For the fetus, they include death, placental insufficiency, growth restriction and premature delivery. [7, 10] A study of 239 pregnant women by Haddad, Kayem, Deis, Sibai in 2006, found that in severe cases of preeclampsia and intrauterine growth restriction, risk of death was higher in the fetus, but had no impact on maternal complications. 
A pregnant patient with pre-eclampsia is considered ‘high risk’ due to the potential complications of gestation and delivery. For this reason, management is predominately overseen by an obstetrician and/or midwife.
The following are documented risk factors for the development of pre-eclampsia in the pregnant woman: Age over 40, nulliparity or history of pre-eclampsia, family history of pre-eclampsia, diabetes, smoking, hypertension, renal disease, fetal congenital abnormality, and characteristics such as twin or molar pregnancy, autoimmune disease, antiphospholipid syndrome, longer intervals between pregnancies, high BMI (Body mass index >25), and proteinuria. [1, 3, 4, 16]
In a systematic review of controlled trials, Kirsten Duckitt’s controlled cohort studies showed that the risk of pre-eclampsia is increased in women with a previous history of pre-eclampsia, those with antiphospholipids antibodies, pre-existing diabetes, multiple (twin) pregnancy, nulliparity, family history, raised blood pressure (diastolic ≥ 80 mm Hg) at booking, raised body mass index before or at booking or maternal age ≥ 40. Other studies, also noted interval of 10 years or more since a previous pregnancy, autoimmune disease, renal disease, and chronic hypertension all increase the risk of developing pre-eclampsia. 
A Taiwanese hospital study confirmed that BMI> 24kg/m2 increased the risk of diabetes, pre-eclampsia and pre-term labor. 
A multi-centre placebo-control study looked at 4,589 nulliparous women to identify pre-eclampsia risk factors, and whether it was impacted by calcium supplementation. They found raised body mass, as well as with increased systolic and diastolic blood pressure increased the risk of pre-eclampsia. These results were independent of calcium supplementation. 
Medical management involves routine monitoring of blood pressure and urinalysis. Magnesium sulfate is given for severe pre-eclampsia and eclampsia. It has been shown to significantly lower the risk of eclampsia and maternal death, but no impact on fetal death. [19, 20] Antihypertensive medications are only recommended in the presence of other complicating factors. There is insufficient evidence to support the many recommended lifestyle changes (aerobic exercise, altered protein intake, Vitamin C, Vitamin E), however low-dose aspirin, calcium and fish oil supplementation have the strongest evidence. [21–23]
The World Health Organization RCT on calcium supplementation for pregnant women found that it did not prevent pre-eclampsia, but did reduce severity, maternal morbidity and neonatal mortality. 
In a review of the literature, Rossi & Mullen (2011) looked at vitamins C and E and low-dose aspirin supplementation for the prevention of pre-eclampsia. They found no evidence to support their role in prophylaxis.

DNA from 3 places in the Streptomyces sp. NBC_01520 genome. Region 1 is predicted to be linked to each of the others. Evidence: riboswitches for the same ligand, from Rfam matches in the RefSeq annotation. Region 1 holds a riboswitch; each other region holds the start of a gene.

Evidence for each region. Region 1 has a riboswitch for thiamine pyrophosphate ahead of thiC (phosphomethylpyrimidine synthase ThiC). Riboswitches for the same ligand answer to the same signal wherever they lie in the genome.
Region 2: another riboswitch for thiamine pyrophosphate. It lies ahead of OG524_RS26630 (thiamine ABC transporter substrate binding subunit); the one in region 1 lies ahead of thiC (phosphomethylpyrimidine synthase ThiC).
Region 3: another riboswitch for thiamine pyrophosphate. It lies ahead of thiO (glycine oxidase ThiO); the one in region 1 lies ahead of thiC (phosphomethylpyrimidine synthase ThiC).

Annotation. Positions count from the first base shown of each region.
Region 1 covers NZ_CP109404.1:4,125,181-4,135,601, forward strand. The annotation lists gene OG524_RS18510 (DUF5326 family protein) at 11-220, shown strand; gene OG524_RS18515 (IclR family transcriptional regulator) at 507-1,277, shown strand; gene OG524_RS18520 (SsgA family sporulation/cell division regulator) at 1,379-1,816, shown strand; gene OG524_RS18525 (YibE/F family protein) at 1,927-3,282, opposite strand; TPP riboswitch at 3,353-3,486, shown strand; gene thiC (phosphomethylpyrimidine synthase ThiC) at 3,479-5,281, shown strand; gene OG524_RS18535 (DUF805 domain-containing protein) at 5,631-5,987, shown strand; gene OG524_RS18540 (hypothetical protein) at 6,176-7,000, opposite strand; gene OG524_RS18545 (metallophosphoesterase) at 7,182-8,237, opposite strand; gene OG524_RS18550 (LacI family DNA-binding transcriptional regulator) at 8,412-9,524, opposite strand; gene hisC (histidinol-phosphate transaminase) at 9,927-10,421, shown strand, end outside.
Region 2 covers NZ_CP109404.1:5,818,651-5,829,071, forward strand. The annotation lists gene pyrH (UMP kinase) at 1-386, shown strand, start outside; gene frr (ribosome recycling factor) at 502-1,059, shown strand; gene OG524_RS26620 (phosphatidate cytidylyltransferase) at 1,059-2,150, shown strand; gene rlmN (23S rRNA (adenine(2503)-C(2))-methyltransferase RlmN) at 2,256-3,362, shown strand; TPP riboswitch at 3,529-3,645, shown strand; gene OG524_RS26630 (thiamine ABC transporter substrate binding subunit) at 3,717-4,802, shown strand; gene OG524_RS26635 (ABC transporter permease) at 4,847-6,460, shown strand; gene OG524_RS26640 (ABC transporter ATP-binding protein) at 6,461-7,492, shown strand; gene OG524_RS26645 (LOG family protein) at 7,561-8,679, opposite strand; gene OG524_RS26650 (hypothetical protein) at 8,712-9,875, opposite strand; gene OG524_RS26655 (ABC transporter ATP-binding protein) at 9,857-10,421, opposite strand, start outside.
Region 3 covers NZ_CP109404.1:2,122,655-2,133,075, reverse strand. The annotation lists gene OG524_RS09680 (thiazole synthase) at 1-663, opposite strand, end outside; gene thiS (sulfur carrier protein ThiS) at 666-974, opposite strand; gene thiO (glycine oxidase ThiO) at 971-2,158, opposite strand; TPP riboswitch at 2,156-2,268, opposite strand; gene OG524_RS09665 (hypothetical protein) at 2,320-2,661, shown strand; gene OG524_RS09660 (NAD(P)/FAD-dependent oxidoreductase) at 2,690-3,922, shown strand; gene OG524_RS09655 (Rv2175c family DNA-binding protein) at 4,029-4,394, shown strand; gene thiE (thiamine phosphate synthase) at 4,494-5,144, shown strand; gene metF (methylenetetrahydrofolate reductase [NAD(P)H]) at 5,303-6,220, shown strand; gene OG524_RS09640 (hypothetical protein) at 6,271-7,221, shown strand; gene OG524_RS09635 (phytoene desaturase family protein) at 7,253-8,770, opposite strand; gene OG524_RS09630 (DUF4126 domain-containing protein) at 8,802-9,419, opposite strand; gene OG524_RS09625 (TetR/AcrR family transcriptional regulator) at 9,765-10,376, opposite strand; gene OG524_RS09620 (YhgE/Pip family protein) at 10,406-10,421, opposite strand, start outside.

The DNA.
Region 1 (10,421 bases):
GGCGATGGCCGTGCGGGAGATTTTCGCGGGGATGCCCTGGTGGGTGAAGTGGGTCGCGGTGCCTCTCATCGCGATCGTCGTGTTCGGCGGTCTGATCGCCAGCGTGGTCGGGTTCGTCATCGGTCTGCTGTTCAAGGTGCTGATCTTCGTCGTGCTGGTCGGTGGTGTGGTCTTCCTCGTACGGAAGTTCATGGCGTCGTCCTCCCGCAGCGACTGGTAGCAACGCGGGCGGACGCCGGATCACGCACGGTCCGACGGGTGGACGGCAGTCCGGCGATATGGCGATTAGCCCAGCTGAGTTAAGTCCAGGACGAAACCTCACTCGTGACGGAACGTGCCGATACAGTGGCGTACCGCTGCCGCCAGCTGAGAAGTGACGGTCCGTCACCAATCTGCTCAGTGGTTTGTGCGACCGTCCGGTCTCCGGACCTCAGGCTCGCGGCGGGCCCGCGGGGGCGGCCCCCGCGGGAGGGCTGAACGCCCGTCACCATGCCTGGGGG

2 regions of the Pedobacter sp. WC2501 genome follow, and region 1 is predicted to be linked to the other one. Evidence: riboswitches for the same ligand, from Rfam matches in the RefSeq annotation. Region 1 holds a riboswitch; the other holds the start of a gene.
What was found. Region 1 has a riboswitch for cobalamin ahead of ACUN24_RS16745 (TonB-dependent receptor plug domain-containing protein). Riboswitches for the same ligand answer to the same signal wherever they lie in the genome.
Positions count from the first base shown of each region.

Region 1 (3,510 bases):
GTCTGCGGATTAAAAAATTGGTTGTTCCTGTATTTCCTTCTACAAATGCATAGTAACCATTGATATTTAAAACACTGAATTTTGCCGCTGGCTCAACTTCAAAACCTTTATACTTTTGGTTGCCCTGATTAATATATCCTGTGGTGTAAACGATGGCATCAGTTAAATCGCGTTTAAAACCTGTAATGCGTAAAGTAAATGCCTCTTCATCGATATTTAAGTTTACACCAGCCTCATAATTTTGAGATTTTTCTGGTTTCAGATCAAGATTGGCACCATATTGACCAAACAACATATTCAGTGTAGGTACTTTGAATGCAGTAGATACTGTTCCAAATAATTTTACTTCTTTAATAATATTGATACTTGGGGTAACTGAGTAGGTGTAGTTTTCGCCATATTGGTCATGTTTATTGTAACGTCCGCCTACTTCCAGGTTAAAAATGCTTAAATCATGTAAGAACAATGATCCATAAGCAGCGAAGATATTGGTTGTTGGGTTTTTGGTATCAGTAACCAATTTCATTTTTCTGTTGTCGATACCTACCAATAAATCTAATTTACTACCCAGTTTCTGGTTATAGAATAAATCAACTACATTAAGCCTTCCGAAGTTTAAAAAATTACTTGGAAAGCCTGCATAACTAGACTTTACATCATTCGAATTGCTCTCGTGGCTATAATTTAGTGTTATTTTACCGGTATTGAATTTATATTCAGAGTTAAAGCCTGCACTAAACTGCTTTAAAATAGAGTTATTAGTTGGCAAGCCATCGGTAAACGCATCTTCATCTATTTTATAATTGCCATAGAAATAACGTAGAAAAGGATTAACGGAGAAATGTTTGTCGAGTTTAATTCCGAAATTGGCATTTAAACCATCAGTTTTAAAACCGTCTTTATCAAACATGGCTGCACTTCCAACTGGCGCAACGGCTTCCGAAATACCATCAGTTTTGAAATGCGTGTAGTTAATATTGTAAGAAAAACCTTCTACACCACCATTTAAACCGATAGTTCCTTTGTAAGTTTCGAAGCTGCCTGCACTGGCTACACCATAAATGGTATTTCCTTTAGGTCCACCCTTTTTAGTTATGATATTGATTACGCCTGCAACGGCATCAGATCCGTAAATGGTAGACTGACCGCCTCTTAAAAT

A double blind RCT investigated fish oil supplementation for the prevention of gestational diabetes and preeclampsia. They found that supplementation in the first half of pregnancy had no impact on the incidence of either. 
There is little evidence documenting chiropractic management, or evidence of its impact on natural history. With commonly associated symptoms such as hypertension and diabetes, chiropractic management must be modified to accommodate the patient with pre-eclampsia and its risk factors.
Chiropractors are primary health care practitioners. Therefore, initial consult with the pregnant patient should include screening for pre-eclampsia risk factors in the health history. Examination should also include a baseline blood pressure analysis, regardless of gestation. In the presence of hypertension in a pregnant patient, the chiropractic clinician should refer for medical co-management as appropriate.
Follow-up chiropractic management may include the following:
Regular screening for recent onset of pre-eclampsia symptoms such as edema, rapid weight gain, visual disturbances, headaches, etc. from 20 weeks gestation.
Monthly monitoring of blood pressure, and indicators for neurological re-examination.
Modify care using low-force chiropractic techniques, or in some cases, be aware of contraindications to cervical adjusting.
Lifestyle advice on lowering BMI in the pre-natal period, or between pregnancies
Dietary counselling on foods appropriate for diabetes and optimal health
With the increased risk of pre-eclampsia in subsequent pregnancies it is vital for the chiropractor to work with the woman to urge a healthy lifestyle. 
In a recent review on the management of pre-eclampsia by Petitt and Brown (2012), published in the European journal of obstetrics and gynecology, it was noted that ‘the extensive vascular and metabolic long-term associations with pre-eclampsia are now apparent and as clinicians we have a major responsibility to urge healthy lifestyle for these women after any pre-eclamptic pregnancy. 
A cross-sectional survey of 112 pregnant women investigated their knowledge of pre-eclampsia symptoms, consequences and actions. They concluded that women generally have a poor understanding of pre-eclampsia that improved with patient education, with the potential to reduce the risk of complications. 
A prospective cohort study in 2010 looked at the accuracy of women self-reporting pre-eclampsia. This was thought to be lack of patient-doctor communication. It reinforces the need of all health practitioners to appropriately monitor and educate their patients on preeclampsia. 
Pre-eclampsia is a significant cause of maternal mortality and morbidity. It carries known risk factors, and classic clinical symptoms, which the chiropractor must be aware of, along with their impact on management. There is extensive medical research into pre-eclampsia, but little research documented in the chiropractic literature. Further research is needed in the area of chiropractic-based and adjunctive techniques, to determine their impact on patient outcomes.